Ellen Keane was 'relieved in a weird way' that Paralympic Games were delayed a year
Irish swimmer Ellen Keane has told how she was “relieved in a weird way” that the 2020 Paralympic Games were delayed for a year — as she used the time to “get mentally stronger”.
The 26-year-old won gold — and Ireland’s first medal in the 2020 Paralympics — in the Women’s 100m breaststroke SB8.
New Zealand’s Sophie Pascoe and the Russian Paralympic Committee’s Adelina Razetdinova placed second and third respectively.
Ellen told the Irish Daily Star : “I think I was relieved, in a weird way. Obviously, you can’t have a Games during the pandemic where no-one knows anything about the pandemic itself or the virus.
“So, the thought of having the Games where no-one was able to qualify and nobody knew if they’d be able to be there, it was really hard — it was really stressful, as an athlete, not knowing what was going to happen.
“But when it got postponed last summer, it was like a sigh of relief because it was like, ‘okay, now we can try and heal together and focus on next year’.”
The Dubliner added that if the Paralympic Games had gone ahead last year, she wasn’t sure whether she would have come home with a gold medal.
She continued: “I think I actually needed that time to manage myself and figure out how to get mentally stronger. And that’s why I was able to do what I did, because of my mental strength.
“Sophie, who came in second, is a nine-time gold medalist (and won two more in Tokyo) — and people don’t beat Sophie. I nearly panicked when I saw the entry list a few days before the race, I was just not expecting her to be there.
“She was so cool, and it was great to do a race that was fun to watch — I’ve heard a lot about how fun it was to watch — and it was a great way to win.”
Standing on the podium as she received her gold medal was a “really special” moment, especially as all she could hear were her teammates cheering her on.
She said: “Even with the stadium being pretty much empty, I could hear my teammates — they were all I could hear on the podium. And that was really lovely because, obviously, it’s a team effort and we’re all in this together.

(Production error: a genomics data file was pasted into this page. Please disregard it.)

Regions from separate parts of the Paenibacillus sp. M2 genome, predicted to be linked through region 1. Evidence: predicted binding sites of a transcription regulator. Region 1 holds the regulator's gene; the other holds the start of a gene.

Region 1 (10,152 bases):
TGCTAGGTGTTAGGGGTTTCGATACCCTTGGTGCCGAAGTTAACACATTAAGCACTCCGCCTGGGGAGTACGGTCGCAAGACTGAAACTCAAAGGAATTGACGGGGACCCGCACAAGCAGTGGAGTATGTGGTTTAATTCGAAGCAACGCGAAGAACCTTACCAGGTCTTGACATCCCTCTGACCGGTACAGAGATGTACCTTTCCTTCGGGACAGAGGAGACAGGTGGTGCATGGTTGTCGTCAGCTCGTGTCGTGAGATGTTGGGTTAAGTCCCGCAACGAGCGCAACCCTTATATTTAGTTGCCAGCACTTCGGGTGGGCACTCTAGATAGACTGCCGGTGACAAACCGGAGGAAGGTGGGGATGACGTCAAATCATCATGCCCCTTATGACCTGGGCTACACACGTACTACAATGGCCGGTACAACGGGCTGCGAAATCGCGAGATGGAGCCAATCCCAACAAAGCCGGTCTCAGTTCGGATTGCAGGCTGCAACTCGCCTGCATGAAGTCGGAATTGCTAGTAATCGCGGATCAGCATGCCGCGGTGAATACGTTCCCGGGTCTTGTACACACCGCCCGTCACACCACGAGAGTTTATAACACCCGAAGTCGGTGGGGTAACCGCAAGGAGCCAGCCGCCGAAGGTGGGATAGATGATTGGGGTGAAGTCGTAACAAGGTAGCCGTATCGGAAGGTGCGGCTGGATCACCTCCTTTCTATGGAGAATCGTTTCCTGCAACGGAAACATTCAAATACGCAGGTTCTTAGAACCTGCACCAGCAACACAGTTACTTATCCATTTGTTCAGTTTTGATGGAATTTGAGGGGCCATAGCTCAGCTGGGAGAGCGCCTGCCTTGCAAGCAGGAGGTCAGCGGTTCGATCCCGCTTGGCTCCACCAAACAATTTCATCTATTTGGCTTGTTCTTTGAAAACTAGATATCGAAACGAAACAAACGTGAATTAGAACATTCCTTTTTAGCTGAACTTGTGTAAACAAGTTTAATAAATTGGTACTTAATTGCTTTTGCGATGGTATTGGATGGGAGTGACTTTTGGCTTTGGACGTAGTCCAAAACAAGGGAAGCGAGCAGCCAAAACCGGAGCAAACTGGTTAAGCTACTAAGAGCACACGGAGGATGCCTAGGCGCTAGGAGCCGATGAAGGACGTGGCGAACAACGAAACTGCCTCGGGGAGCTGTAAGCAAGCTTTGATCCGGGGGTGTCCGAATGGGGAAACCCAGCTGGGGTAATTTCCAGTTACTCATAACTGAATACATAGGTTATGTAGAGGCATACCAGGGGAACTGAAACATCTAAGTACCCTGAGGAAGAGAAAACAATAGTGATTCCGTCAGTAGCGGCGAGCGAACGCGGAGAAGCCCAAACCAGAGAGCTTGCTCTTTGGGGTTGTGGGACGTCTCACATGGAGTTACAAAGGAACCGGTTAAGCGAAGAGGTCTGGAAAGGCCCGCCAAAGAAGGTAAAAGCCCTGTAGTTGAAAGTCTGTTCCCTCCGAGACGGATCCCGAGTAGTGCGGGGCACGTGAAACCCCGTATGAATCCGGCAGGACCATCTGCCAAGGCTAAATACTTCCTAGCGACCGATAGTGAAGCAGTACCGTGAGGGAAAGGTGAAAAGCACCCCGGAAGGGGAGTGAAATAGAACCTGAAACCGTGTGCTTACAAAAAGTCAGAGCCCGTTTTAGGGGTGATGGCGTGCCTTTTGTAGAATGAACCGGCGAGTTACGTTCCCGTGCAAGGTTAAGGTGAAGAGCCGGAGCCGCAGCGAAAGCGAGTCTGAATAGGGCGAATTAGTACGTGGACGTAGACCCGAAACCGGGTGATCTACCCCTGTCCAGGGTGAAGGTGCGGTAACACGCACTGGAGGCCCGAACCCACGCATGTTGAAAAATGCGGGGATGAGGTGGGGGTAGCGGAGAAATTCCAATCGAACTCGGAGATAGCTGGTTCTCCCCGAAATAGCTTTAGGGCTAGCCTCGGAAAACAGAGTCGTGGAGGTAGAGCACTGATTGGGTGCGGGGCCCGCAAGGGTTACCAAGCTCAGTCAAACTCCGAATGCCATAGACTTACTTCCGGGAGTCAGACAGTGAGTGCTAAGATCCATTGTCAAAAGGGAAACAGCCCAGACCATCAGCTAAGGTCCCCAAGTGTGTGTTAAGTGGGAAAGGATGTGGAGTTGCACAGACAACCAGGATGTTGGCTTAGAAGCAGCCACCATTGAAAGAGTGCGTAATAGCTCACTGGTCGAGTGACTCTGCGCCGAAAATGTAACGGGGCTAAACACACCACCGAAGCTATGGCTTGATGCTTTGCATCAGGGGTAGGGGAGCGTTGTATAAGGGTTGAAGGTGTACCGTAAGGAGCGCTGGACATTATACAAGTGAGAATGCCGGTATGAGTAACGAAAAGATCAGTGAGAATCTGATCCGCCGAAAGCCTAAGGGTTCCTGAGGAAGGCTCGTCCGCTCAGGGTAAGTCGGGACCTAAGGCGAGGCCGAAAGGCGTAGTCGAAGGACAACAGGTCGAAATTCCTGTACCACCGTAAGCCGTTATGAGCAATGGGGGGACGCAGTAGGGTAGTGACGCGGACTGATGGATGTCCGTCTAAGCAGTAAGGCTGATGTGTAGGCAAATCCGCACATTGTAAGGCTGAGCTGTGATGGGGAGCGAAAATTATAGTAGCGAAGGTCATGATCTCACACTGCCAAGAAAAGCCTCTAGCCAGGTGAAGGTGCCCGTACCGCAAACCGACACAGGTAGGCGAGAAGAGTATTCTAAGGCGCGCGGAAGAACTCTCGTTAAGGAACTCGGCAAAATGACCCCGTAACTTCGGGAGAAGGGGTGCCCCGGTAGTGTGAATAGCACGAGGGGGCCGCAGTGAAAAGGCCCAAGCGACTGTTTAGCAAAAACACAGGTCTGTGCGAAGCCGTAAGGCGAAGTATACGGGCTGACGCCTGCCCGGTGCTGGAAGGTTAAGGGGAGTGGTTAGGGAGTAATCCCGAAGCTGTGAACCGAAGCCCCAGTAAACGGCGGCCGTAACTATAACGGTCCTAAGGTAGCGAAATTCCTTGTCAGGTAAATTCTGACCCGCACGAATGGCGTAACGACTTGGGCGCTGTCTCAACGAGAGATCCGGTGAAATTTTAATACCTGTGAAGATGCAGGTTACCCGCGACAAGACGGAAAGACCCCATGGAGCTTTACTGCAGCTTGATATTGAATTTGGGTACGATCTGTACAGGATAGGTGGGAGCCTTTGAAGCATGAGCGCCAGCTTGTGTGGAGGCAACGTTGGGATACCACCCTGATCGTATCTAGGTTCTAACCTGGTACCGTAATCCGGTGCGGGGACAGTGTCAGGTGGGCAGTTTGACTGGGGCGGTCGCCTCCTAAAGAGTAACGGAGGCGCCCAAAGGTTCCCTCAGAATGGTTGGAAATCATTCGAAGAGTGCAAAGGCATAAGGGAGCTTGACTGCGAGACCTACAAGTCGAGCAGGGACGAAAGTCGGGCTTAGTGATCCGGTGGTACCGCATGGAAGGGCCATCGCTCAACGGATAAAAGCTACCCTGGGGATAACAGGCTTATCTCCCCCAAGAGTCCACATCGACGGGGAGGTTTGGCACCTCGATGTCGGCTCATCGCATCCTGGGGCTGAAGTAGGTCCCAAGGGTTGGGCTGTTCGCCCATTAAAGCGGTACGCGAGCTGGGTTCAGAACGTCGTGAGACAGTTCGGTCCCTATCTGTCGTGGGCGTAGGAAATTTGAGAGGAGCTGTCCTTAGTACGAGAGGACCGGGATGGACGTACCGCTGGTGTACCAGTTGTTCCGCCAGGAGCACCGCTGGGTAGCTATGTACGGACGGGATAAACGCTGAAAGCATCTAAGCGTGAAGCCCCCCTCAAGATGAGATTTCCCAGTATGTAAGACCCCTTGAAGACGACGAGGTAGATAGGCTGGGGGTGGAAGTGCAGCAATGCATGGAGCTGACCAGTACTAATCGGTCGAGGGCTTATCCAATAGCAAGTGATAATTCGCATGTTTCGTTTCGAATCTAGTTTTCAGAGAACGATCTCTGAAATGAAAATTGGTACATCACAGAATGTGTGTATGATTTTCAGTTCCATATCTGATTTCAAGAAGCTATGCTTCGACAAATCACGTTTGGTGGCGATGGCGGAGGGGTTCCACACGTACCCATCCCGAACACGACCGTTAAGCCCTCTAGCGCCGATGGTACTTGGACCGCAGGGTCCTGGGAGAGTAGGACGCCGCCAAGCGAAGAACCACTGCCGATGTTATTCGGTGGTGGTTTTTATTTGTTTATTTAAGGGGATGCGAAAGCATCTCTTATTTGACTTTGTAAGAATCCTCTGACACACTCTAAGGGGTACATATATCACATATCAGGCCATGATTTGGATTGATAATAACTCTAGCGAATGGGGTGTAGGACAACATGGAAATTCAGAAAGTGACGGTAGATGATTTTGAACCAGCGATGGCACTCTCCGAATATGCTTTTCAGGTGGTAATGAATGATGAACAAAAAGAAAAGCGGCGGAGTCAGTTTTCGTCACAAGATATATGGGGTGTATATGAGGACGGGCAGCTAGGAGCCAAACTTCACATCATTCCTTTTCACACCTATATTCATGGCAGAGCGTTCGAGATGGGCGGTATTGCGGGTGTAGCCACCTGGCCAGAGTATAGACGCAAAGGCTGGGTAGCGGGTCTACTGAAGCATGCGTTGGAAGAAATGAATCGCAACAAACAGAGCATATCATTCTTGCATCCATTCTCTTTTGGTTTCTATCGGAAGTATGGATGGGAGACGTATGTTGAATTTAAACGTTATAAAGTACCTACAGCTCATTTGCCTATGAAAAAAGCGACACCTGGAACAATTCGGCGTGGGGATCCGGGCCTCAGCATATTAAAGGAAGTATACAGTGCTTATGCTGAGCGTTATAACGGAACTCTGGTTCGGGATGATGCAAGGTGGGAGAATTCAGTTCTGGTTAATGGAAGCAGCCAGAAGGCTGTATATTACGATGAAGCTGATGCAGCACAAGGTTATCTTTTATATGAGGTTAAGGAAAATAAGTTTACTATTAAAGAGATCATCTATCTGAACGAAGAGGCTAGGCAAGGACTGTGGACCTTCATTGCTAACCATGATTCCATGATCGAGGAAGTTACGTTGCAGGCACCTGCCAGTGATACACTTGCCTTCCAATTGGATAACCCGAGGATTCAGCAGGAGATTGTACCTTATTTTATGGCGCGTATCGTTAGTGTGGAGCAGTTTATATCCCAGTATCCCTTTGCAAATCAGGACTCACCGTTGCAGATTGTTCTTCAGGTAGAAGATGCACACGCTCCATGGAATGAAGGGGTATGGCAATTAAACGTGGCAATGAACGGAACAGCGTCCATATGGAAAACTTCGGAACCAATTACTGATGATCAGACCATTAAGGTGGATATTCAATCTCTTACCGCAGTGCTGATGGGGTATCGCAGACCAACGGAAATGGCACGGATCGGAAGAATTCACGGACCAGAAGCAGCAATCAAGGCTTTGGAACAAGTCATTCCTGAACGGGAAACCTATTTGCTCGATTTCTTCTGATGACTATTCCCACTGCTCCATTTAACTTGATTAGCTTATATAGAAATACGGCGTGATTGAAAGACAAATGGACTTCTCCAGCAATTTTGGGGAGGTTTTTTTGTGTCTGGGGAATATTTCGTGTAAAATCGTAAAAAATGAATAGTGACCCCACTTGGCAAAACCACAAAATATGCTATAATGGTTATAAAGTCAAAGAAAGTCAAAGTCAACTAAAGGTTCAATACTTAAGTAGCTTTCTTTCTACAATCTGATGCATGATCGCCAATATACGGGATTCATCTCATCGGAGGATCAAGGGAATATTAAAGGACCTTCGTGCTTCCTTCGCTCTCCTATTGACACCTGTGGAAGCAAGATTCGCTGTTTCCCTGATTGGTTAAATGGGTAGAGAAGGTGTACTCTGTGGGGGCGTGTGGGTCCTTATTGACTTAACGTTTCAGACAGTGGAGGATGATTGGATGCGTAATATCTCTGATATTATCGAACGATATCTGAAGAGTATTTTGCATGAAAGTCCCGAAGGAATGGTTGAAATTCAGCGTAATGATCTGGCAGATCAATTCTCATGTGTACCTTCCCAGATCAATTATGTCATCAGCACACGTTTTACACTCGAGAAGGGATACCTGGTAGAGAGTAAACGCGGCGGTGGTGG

“That was kind of the environment that we created and the atmosphere that was around us. It was just really, really lovely to be able to to hear them.
“And then hearing the national anthem… I think I was just having fun.”
The supportive and uplifting environment among teammates was something that really stood out for Ellen, as she opened up about her favourite part from her time in Tokyo.
She said: “I think the swim team itself just had a really good time together and we were really supportive of each other.
“We’d created that environment where we were there for each other and it was exciting to see everyone compete. And it was also the first time in a long time that we’d been on an international stage, so seeing how other countries were doing — and even ourselves — was great.
“Even Róisin (N Riain), it was her first Games and seeing her progress and getting PBs across the board was great to see. And Nicole (Turner), I went to go see her win the silver. I train with her and I think I was more stressed and more emotional about her winning that silver than I was about my own medal.
“We all just enjoyed the time we had together out there and it was a wonderful experience. We’re going to have these memories now for the rest of our lives.”
Ellen told how she found people not being able to attend the Games this year “difficult” — but it just made her homecoming experience last week all the more special.
She explained: “People not being able to be over there wasdifficult, because that’s what makes the Games — the atmosphere and the crowd.
“But coming home and getting the opportunity when I came home to have the crowd there, to share the medal with them. It was a really special thing to be able to do — especially knowing how much it meant to everyone in the background, who I might not have known or who was just even watching the race. It was lovely to show them the medal.”
Ellen has inspired people around the country — and it is a responsibility that the 26-year-old said she takes “very seriously”.
She said: “I think if you’re a sports person, you do have a role to play in inspiring other people — and it’s a privilege to be a sportsperson.
“It’s a privilege to be able to do what I love as a job and to get paid for it, as well.
“It’s about inspiring the next generation and using my platform to educate people, and to make sure that everything is being treated fairly and that’s what I try to do.”
Get the latest sports headlines straight to your inbox by signing up for free email alerts